July 13, 2010 click on images throughout for larger versions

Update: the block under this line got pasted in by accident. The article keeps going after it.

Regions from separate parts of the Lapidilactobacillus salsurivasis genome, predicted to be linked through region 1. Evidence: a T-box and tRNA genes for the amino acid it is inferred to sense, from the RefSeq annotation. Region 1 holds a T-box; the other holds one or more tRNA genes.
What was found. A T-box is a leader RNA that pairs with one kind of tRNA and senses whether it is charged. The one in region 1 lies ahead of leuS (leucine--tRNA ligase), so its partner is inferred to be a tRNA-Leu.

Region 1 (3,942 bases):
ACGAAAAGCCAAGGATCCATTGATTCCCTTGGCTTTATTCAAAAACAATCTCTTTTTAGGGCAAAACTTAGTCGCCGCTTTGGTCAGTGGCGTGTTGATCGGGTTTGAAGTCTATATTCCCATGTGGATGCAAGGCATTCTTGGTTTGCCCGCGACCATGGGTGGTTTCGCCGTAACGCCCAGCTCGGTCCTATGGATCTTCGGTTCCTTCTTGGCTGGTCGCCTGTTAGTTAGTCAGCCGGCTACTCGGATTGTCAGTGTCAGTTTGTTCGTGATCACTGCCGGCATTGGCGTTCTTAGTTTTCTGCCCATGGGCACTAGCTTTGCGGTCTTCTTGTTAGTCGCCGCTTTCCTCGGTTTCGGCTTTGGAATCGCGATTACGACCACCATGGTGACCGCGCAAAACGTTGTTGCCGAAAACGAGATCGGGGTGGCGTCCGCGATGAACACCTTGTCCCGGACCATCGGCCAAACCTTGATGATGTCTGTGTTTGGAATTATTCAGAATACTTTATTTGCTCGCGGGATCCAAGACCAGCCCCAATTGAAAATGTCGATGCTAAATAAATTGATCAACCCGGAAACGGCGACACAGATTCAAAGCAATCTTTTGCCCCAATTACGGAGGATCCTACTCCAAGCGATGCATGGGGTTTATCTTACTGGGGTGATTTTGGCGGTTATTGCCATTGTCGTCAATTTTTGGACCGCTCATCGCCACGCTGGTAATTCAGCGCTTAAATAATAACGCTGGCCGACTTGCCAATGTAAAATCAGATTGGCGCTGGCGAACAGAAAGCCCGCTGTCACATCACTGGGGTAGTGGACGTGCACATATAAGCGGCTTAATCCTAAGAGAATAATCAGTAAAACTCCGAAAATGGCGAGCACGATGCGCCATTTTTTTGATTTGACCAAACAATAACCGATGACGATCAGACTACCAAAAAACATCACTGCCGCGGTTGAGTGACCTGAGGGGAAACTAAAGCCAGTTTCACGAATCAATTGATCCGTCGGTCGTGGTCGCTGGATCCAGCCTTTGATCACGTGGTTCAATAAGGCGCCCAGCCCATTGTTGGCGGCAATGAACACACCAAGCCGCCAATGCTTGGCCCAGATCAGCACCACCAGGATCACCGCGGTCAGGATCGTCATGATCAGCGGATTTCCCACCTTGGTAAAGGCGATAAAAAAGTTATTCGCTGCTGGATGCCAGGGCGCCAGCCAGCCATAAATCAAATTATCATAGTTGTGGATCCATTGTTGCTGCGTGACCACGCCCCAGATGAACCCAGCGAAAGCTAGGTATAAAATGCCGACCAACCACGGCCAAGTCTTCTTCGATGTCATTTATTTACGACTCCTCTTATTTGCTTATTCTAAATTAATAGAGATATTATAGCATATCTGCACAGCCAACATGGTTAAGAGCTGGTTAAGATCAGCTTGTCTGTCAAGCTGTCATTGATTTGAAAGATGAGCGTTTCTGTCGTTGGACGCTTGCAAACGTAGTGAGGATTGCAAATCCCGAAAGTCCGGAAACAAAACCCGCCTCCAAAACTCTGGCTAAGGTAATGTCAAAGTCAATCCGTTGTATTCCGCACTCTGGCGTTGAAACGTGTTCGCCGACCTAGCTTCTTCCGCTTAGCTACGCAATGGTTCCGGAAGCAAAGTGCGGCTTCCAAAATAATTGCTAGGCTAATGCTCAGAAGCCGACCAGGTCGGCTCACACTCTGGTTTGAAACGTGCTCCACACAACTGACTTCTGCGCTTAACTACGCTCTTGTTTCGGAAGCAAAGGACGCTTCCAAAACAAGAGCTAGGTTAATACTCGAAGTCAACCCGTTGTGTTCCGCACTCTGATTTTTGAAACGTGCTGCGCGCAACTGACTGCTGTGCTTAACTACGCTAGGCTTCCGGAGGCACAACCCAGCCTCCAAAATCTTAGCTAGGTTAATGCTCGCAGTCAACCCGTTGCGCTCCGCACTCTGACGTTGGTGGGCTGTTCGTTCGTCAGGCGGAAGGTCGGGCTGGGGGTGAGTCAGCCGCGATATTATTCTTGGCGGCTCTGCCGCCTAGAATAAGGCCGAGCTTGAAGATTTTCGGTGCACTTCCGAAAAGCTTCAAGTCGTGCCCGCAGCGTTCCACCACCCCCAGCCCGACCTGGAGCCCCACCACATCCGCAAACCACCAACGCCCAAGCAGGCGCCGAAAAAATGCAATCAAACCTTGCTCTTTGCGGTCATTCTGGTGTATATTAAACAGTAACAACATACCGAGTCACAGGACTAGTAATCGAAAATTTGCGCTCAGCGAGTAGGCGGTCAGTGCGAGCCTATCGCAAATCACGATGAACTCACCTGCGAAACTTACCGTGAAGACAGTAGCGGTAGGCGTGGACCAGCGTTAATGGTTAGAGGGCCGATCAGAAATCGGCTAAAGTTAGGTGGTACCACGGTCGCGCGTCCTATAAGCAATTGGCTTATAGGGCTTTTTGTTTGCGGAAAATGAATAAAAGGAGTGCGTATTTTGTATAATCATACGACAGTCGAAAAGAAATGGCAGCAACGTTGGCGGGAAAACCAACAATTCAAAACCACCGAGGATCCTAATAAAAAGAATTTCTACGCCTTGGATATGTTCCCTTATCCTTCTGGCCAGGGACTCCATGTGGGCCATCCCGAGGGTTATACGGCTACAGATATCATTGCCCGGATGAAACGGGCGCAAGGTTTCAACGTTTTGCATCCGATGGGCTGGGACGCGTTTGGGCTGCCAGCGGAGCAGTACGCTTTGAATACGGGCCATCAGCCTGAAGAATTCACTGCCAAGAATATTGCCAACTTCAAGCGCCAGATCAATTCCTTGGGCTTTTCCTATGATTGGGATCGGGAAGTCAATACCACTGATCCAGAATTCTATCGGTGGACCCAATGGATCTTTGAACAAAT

After the estimated 50,000 mourners and observers left Potočari for their destinations all over Bosnia and abroad, the annual activities commemorating the genocide continued on July 13. For the third year, buses carrying the representatives of three family associations—the Women of Srebrenica, the Association of the Mothers of Srebrenica and Žepa, and the Srebrenica Women— visited six locations in the municipality where some of the worst crimes of the Bosnian war took place. Three buses started the day from Sarajevo, Tuzla, and Srebrenica, respectively, and met in the eastern Bosnian village of Konjević Polje before embarking on a journey to the sites where prayers were recited and wreaths of flowers were laid in honor of those who “didn’t arrive” (nije došao) fifteen years earlier. For the passengers, the distance between the crime scenes made it evident just how well planned and coordinated the executions of the Srebrenica genocide were. Some of the locations were carefully hidden from the road, far away from the blue-helmeted peacekeepers in the country at the time. Other sites, however, were right in the middle of small villages, close enough for local residents to be aware of what was taking place. The political elite in Republika Srpska recently bolstered its effort to deny the forethought and planning that led to those crimes. RS Prime Minister Milorad Dodik, in a brazen defiance of the findings of the International Criminal Tribunal for the former Yugoslavia (ICTY), said on July 12, 2010, that he “didn’t believe that genocide occurred in Srebrenica.” Perhaps more importantly, as 2010 is an election year, Dodik’s words reflected a political program intent on keeping as much power as possible at the entity level and elevating ethno-religious identity as the defining feature of citizenship. Only six years ago, the President of Republika Srpska, Dragan Čavić issued an apology to the victims. Since then, the political winds had shifted dramatically. Čavić recently told the Bosnian press that in the current climate it seemed like he had spoken in 2024, not 2004. International judges, however, have definitively decided that the events in Srebrenica were genocide; two international courts – the ICTY and ICJ have ruled regarding the atrocities of July 1995. The ICTY, weeks earlier, found two perpetrators, Vujadin Popović and Ljubiša Beara, both members of the Army of Republika Srpska (VRS) guilty of genocide in a trial that had seven defendants. Both were given life sentences. The sites visited on July 13 were outlined in the latest judgment of the international court: the Kravica warehouse, Grbavica primary school, Petković primary school, Petković “dam,” Branjevo farm, and Pilica cultural center. Yet in Bosnia, prime minister Dodik openly challenged such judgments. He turned to another weapon in his arsenal, one that had effectively stirred up fear through strategic misinformation during the war: his constant access to the Bosnian press. Spokesmen for the ICTY could not actively counter this local strategy, and the international judges, being a conservative group, resisted discussion of court decisions as a means to set the record straight. In direct contrast to the formal comments of the RS political elite that diminished the seriousness of the crimes, the women’s visit to the crime scenes kept the places of the genocide in the media spotlight. The act of visiting these sites was even more important given that the effort to deny the crimes in Srebrenica had increased in recent years. But the journey was also incredibly taxing on these survivors and served as a further reminder that the war was not over for them. In Bosnia, the struggle over the truth about Srebrenica has pitted a government bureaucracy (the RS) with considerable resources against a vulnerable population, mostly women, who fight with a passion that comes only to individuals who know they are owed the truth. In some of the sites visited that day, the pain caused by that struggle was palpable. At the Petković dam, the women found shell casings and bones in the rocky field. Many pocketed the gruesome artifacts as souvenirs from the site of genocide. Unlike on July 11, this was a pilgrimage that offered no final sense of accounting for the survivors; many of those present had yet to find and identify the remains of their loved ones who were still in mass graves yet unearthed. The last stop of the day was the Pilica cultural center, where approximately 500 Bosniak men were executed on July 16, 1995. It was the only building among the sites visited which the survivors were allowed to enter. Trash littered the building’s threshold. Inside an overwhelming sense of evil hung in the dank air; bullet holes covered the walls, and large pieces of the center’s roof dangled from the ceiling. Dried flowers from the visit the year before sat at one end of the room. Nothing identified the building as a site of mass atrocity. On the contrary, the building was in a state of decomposition–a facility rotting away and, with it, the promise that it would continue to give witness to the crimes committed between its four walls. In the front of the center, support for a different narrative had been erected over the previous year. Literally next to and on top of a World War II monument for Tito’s Partisans, local officials had put up a memorial to the VRS soldiers who perished between 1992 and 1995. The cultural center was in the background, only a few meters away. July 11 typically captures the international imagination as the most important event of the year addressing the 1995 genocide. All of the events surrounding that day, however, highlight Srebrenica’s complicated legacy. The Marš mira is an attempt to memorialize through community; it is a pilgrimage that retraces the story of Srebrenica and invites a sense of understanding of the events through shared, enacted experience. For those burying their family members, July 11 is dedicated to giving a final resting place to those initially denied such a basic right. July 13 was a reminder that these crimes continue to impact the daily lives of the survivors, and that marking these sites of violence is an important effort to counter denial.